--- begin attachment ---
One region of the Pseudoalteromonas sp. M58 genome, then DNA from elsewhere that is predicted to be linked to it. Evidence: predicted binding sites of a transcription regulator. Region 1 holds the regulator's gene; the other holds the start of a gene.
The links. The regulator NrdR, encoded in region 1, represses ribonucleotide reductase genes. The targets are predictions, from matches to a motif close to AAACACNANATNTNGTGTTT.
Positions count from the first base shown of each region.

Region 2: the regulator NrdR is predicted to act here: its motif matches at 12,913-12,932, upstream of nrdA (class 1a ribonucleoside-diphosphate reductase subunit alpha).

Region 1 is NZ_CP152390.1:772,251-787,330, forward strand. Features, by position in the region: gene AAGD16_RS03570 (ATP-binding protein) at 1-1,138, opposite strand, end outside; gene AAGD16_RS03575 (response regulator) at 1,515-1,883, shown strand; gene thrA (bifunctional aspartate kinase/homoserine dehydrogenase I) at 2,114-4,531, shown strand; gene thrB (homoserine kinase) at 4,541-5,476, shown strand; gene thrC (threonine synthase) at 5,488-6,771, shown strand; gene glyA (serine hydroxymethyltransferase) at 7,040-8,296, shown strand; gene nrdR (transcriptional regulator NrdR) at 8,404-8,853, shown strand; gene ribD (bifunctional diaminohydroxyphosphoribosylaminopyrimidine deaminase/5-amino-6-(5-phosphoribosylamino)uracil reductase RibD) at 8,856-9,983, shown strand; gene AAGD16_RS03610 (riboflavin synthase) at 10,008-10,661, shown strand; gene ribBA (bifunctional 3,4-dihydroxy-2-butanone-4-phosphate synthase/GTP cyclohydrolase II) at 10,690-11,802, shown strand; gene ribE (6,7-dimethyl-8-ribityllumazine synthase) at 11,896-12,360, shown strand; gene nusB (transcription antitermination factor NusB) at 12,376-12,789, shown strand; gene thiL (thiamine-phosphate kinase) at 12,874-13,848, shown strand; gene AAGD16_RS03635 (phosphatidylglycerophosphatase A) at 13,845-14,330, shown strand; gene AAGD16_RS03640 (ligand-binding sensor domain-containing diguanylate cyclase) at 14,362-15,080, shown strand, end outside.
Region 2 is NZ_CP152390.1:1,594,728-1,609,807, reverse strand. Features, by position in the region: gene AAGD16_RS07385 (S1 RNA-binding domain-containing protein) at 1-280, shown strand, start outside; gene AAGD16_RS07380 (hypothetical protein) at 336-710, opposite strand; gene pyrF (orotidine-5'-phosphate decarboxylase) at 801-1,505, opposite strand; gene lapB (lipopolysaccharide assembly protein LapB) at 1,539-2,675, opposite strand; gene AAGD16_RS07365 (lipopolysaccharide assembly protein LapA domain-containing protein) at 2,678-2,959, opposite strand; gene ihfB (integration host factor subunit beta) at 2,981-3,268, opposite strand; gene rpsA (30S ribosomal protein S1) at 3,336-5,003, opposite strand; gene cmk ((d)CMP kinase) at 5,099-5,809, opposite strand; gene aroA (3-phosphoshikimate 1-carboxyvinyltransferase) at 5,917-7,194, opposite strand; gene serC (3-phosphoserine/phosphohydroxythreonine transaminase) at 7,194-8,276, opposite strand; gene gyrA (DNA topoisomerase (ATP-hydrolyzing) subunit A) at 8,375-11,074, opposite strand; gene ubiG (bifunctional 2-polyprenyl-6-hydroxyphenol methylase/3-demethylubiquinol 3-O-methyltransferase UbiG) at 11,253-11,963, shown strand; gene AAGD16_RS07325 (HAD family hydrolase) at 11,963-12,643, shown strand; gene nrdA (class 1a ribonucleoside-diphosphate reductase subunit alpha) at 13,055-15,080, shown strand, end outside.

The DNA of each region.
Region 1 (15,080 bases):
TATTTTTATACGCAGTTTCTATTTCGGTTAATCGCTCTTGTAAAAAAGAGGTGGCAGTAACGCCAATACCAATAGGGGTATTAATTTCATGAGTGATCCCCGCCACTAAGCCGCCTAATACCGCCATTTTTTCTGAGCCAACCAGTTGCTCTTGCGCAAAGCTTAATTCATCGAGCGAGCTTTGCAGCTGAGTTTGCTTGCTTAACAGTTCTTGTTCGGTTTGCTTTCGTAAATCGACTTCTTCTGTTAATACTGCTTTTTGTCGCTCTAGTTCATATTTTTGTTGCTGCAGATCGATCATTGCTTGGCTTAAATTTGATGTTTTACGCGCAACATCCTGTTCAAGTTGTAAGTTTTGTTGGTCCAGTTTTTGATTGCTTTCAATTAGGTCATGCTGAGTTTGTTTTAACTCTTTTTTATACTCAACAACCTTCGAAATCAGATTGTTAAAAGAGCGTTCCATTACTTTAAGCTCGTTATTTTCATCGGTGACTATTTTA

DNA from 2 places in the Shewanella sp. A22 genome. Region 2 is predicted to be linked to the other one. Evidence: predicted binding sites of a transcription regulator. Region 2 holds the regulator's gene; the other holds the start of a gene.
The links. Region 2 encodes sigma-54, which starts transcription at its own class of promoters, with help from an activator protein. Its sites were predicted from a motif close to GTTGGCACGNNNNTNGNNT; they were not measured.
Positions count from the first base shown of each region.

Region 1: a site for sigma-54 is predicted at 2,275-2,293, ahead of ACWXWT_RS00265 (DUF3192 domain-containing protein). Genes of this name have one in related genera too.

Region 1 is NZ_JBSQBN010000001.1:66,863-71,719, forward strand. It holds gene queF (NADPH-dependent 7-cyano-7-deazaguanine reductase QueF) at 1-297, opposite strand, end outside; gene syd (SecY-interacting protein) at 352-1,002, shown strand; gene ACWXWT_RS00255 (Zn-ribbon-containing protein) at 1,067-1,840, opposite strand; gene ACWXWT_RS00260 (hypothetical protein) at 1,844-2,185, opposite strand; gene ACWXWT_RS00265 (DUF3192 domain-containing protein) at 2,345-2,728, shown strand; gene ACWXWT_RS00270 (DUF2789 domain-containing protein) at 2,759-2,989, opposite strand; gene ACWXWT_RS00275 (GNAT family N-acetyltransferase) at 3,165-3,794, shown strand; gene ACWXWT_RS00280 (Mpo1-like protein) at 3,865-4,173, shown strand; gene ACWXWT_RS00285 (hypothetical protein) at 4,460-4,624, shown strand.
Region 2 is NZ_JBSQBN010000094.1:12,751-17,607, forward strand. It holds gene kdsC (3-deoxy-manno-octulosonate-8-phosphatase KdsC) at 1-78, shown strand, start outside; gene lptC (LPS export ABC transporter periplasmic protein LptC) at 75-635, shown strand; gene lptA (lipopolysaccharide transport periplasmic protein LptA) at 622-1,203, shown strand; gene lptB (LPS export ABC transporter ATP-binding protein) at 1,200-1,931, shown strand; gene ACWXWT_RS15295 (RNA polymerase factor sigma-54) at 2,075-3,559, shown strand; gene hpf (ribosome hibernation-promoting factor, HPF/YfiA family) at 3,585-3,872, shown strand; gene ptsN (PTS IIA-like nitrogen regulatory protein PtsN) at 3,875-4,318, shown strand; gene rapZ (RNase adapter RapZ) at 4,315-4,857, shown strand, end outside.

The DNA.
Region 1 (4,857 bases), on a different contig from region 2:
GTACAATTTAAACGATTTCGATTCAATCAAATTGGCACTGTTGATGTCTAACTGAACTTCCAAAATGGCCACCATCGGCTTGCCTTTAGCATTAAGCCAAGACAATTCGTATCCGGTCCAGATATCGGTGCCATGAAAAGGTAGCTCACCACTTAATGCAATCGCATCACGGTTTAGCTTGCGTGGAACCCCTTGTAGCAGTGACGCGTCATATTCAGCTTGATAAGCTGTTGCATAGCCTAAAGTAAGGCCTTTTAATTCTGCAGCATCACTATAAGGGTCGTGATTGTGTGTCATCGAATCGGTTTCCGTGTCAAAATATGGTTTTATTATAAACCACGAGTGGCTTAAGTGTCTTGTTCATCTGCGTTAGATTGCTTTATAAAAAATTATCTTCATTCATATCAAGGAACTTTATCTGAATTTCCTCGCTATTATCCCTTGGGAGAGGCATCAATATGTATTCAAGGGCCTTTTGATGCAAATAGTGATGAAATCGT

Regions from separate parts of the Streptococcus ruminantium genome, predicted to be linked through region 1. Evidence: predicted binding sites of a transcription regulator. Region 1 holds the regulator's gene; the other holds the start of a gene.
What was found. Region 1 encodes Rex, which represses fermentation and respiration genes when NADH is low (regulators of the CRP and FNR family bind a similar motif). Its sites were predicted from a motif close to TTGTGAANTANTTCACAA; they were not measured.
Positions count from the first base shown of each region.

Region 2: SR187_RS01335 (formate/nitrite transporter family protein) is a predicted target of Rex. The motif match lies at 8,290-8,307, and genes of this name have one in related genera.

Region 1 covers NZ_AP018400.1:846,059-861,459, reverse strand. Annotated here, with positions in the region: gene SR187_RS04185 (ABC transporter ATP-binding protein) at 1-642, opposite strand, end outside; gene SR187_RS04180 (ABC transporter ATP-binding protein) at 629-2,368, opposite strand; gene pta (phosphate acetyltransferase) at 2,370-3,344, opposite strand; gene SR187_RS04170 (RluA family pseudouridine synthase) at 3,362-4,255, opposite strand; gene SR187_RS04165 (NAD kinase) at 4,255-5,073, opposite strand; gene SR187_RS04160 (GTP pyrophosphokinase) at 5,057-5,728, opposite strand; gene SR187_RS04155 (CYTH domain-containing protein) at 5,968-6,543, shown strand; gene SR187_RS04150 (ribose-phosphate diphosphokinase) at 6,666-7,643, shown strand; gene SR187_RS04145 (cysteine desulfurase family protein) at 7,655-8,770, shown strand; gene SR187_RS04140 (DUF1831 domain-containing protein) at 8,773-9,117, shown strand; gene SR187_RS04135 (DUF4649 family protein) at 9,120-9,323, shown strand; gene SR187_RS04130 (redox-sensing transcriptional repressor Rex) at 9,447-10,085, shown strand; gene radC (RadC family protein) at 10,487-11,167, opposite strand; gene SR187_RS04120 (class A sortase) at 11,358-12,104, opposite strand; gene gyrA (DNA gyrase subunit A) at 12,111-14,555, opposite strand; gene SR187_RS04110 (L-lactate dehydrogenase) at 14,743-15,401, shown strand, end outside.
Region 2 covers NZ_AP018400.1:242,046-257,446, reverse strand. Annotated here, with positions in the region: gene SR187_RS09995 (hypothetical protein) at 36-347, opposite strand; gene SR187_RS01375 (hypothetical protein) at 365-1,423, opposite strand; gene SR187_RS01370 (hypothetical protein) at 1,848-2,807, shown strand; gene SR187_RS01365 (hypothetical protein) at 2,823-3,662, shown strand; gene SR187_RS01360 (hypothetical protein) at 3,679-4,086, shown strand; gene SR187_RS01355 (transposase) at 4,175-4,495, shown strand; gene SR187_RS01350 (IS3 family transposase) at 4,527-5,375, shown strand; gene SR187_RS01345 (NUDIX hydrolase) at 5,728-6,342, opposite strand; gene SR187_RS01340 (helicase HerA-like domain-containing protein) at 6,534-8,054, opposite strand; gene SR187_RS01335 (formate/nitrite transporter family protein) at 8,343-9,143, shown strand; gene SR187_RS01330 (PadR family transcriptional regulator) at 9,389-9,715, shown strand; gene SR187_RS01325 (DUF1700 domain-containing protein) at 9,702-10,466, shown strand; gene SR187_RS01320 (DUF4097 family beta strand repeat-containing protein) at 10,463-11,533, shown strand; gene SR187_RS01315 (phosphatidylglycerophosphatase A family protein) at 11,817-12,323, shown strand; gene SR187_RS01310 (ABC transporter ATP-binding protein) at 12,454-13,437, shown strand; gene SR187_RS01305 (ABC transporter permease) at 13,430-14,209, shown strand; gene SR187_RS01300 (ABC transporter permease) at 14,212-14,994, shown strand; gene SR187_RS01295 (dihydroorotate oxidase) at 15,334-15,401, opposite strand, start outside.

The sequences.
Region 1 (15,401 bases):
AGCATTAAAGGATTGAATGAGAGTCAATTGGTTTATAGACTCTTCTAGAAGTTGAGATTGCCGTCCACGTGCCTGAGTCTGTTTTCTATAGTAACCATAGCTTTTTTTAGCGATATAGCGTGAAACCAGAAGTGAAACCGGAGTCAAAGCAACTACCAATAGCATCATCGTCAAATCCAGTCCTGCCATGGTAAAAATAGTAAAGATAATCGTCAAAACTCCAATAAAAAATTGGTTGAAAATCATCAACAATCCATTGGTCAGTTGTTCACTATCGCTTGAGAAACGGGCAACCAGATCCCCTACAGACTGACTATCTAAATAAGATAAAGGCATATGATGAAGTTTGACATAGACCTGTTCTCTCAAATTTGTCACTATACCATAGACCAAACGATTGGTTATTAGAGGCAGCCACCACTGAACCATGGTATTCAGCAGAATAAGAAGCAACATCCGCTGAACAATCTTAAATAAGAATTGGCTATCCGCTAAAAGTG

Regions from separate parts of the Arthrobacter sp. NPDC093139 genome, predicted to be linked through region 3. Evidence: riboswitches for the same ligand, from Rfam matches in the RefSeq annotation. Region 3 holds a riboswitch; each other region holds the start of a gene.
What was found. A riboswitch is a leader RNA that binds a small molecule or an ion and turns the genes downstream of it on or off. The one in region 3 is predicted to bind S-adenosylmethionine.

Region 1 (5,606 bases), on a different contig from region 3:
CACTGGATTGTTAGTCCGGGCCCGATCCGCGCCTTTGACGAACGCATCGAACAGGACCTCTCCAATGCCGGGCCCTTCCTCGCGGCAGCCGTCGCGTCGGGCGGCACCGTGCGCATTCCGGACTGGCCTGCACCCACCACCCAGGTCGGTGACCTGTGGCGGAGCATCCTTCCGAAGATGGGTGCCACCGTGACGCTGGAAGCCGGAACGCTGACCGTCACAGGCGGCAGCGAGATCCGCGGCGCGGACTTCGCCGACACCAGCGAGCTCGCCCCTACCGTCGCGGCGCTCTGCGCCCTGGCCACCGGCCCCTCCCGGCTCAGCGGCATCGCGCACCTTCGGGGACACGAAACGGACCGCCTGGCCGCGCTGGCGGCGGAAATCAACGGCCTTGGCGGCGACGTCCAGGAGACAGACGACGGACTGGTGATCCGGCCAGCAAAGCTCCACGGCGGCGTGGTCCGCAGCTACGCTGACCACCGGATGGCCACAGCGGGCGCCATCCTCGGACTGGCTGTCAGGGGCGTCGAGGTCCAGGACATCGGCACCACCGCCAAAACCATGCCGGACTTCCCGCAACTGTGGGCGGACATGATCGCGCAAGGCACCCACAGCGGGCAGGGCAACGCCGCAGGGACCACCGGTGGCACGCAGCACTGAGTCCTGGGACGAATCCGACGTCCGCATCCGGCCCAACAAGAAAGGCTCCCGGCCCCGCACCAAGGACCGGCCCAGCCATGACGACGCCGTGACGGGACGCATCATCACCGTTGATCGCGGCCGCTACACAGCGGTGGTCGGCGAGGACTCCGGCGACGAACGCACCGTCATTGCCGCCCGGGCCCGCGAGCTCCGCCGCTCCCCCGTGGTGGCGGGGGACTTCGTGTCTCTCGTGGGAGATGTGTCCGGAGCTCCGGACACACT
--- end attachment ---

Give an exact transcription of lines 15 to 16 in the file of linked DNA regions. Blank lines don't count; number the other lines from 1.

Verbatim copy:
Region 2 is NZ_JBSQBN010000094.1:12,751-17,607, forward strand. It holds gene kdsC (3-deoxy-manno-octulosonate-8-phosphatase KdsC) at 1-78, shown strand, start outside; gene lptC (LPS export ABC transporter periplasmic protein LptC) at 75-635, shown strand; gene lptA (lipopolysaccharide transport periplasmic protein LptA) at 622-1,203, shown strand; gene lptB (LPS export ABC transporter ATP-binding protein) at 1,200-1,931, shown strand; gene ACWXWT_RS15295 (RNA polymerase factor sigma-54) at 2,075-3,559, shown strand; gene hpf (ribosome hibernation-promoting factor, HPF/YfiA family) at 3,585-3,872, shown strand; gene ptsN (PTS IIA-like nitrogen regulatory protein PtsN) at 3,875-4,318, shown strand; gene rapZ (RNase adapter RapZ) at 4,315-4,857, shown strand, end outside.

The DNA.